Nervousness Quotes (displaying: 1 - 30 of 477 quotes )
A consequentialist or utilitarian is likely to approach the abortion question in a very different way, by trying to weigh up suffering. Does the embryo suffer? (Presumably not if it is aborted before it has a nervous system; and even if it is old enough to have a nervous system it surely suffers less than, say, an adult cow in a slaughterhouse.) Does the pregnant woman, or her family, suffer if she does not have an abortion? Very possibly so; and, in any case, given that the embryo lacks a nervous system, shouldn't the mother's well-developed nervous system have the choice?
The 'Other Half' is the word. The 'Other Half' is an organism. Word is an organism. The presence of the 'Other Half' is a separate organism attached to your nervous system on an air line of words can now be demonstrated experimentally. One of the most common 'hallucinations' of subject during sense withdrawal is the feeling of another body sprawled through the subject's body at an angle...yes quite an angle it is the 'Other Half' worked quite some years on a symbiotic basis. From symbiosis to parasitism is a short step. The word is now a virus. The flu virus may have once been a healthy lung cell. It is now a parasitic organism that invades and damages the central nervous system. Modern man has lost the option of silence. Try halting sub-vocal speech. Try to achieve even ten seconds of inner silence. You will encounter a resisting organism that forces you to talk. That organism is the word.
We’re going to get a couple pretty, fluffy inches in the morning for a gorgeous December evening wedding. Go get ready for rehearsal.” “I’m afraid of rehearsal. My voice is going to squeak. I think I’m getting a zit right in the middle of my chin. I’m going to trip coming down the aisle. It’s okay if Carter trips. People expect it. But –” … “Carter isn’t nervous. “Mac narrowed her eyes in a scowl. “I could hate him for that.” “Mackensie.” Parker turned from the computer. “I was in the kitchen this morning when Mrs. G made him sit down and eat some breakfast. He put maple syrup in his coffee.” “He did?” She threw up her arms in a cheer. “He is nervous. I feel better.
I have never learned how to arrange my face into that blank expression of competent invisibility that is so useful when traveling in dangerous, foreign places. You know—that super-relaxed, totally-in-charge expression which makes you look like you belong there, anywhere, everywhere, even in the middle of a riot in Jakarta. Oh, no. When I don’t know what I’m doing, I look like I don’t know what I’m doing. When I’m excited or nervous, I look excited or nervous. And when I am lost, which is frequently, I look lost. My face is a transparent transmitter of my every thought. As David once put it, “You have the opposite of poker face. You have, like . . . miniature golf face.
What do they say about meeting a bear in the woods? Oh right, you shouldn't. And to make sure you don't, you should make a lot of noise so that they'll will know where you are and keep their distance because, supposedly, they're as nervous of us as we are of them. Which is all goo, except this bear doesn't seem the least bit nervous. He's giving me a look like I'm Goldilocks, ate his porridge, broke his chair, slept in his bed, and now it's payback time."- Widdershins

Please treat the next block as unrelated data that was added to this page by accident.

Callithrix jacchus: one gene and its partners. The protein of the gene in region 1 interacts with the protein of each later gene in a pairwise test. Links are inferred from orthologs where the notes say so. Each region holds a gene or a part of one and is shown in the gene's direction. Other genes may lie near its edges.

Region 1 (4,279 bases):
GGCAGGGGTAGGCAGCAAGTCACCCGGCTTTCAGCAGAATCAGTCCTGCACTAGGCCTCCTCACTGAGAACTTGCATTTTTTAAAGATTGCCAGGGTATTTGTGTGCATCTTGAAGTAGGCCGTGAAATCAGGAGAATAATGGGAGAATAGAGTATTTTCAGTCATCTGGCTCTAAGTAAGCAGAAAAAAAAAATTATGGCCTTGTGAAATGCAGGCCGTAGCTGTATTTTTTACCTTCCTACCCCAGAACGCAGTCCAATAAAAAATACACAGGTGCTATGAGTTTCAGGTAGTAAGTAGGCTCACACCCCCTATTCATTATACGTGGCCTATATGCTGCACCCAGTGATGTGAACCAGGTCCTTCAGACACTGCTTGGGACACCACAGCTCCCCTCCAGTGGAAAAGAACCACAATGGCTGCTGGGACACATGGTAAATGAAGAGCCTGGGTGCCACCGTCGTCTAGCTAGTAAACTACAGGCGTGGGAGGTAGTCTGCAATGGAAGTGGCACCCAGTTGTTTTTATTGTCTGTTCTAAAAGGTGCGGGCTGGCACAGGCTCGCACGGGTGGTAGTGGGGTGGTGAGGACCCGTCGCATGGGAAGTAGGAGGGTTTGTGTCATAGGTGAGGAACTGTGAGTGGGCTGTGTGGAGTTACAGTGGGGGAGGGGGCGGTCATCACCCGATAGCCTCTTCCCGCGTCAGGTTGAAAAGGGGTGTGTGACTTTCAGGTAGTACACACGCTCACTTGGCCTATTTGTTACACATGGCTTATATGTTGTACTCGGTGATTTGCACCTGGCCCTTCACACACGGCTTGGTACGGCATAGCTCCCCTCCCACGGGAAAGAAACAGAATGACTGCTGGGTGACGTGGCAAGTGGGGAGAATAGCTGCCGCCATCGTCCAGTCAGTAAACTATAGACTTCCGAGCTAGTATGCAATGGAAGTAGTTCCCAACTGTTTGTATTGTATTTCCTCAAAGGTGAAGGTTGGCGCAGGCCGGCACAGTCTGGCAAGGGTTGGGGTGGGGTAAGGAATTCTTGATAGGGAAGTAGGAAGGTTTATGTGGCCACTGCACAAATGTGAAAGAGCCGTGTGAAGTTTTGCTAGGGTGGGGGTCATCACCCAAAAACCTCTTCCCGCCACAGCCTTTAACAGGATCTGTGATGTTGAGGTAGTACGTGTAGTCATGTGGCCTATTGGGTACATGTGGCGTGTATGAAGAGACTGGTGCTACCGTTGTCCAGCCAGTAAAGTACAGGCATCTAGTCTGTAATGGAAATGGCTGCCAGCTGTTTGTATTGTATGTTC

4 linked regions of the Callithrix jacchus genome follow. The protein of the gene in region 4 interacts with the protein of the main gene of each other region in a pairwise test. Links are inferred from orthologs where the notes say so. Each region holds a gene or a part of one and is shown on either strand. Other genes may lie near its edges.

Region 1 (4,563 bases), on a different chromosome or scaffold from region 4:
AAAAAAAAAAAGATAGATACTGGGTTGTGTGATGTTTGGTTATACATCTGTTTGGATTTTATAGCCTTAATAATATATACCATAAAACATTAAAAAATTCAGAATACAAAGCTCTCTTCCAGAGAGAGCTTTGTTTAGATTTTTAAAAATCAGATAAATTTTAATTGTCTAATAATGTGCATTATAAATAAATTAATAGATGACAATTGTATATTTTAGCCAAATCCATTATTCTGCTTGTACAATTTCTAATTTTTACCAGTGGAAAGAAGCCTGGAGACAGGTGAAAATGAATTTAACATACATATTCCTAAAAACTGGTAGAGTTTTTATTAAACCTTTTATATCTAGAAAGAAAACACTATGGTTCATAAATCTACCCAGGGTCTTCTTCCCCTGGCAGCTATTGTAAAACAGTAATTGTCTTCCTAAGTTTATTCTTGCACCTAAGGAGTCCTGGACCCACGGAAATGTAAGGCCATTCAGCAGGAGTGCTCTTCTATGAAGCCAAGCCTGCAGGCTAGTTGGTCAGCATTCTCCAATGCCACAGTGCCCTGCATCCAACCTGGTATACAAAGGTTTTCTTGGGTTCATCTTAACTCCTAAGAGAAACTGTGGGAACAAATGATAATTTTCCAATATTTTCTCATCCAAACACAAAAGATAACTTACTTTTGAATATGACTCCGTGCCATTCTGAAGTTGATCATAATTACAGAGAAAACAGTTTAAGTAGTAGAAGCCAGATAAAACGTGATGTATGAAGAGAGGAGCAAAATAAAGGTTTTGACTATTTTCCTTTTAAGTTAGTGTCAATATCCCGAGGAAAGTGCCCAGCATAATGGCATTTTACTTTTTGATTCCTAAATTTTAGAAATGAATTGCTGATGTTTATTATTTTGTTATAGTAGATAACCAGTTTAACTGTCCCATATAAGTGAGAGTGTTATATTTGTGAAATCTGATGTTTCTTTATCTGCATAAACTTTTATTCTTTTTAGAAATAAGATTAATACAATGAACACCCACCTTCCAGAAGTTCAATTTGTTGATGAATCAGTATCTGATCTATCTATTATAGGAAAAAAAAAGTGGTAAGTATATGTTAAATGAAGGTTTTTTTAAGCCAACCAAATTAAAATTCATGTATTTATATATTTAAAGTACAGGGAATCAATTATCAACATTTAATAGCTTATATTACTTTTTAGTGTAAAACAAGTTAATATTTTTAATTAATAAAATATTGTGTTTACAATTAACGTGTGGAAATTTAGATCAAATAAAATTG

A proper sense of proportion leaves no room for superstition. A man says, "I have never been in a shipwreck," and becoming nervous touches wood. Why is he nervous? He has this paragraph before his eyes: "Among the deceased was Mr. ——. By a remarkable coincidence this gentleman had been saying only a few days before that he had never been in a shipwreck. Little did he think that his next voyage would falsify his words so tragically." It occurs to him that he has read paragraphs like that again and again. Perhaps he has. Certainly he has never read a paragraph like this: "Among the deceased was Mr. ——. By a remarkable coincidence this gentleman had never made the remark that he had not yet been in a shipwreck." Yet that paragraph could have been written truthfully thousands of times.
With the arrival of electric technology, man has extended, or set outside himself, a live model of the central nervous system itself. To the degree that this is so, it is a development that suggests a desperate suicidal autoamputation, as if the central nervous system could no longer depend on the physical organs to be protective buffers against the slings and arrows of outrageous mechanism.
TRUE!? nervous? very, very dreadfully nervous I had been and am; but why will you say that I am mad? The disease had sharpened my senses? not destroyed? not dulled them. Above all was the sense of hearing acute. I heard all things in the heaven and in the earth. I heard many things in hell. How, then, am I mad? Hearken! and observe how healthily? how calmly I can tell you the whole story.
I used to get nervous, you know if my parents would come watch. And then I would get nervous if my friends came and watched. Today it's not a problem anymore actually, because now I enjoy it. I see that they, you know, respect me immensely, and I try to put on a good show and show that I can still play very good tennis.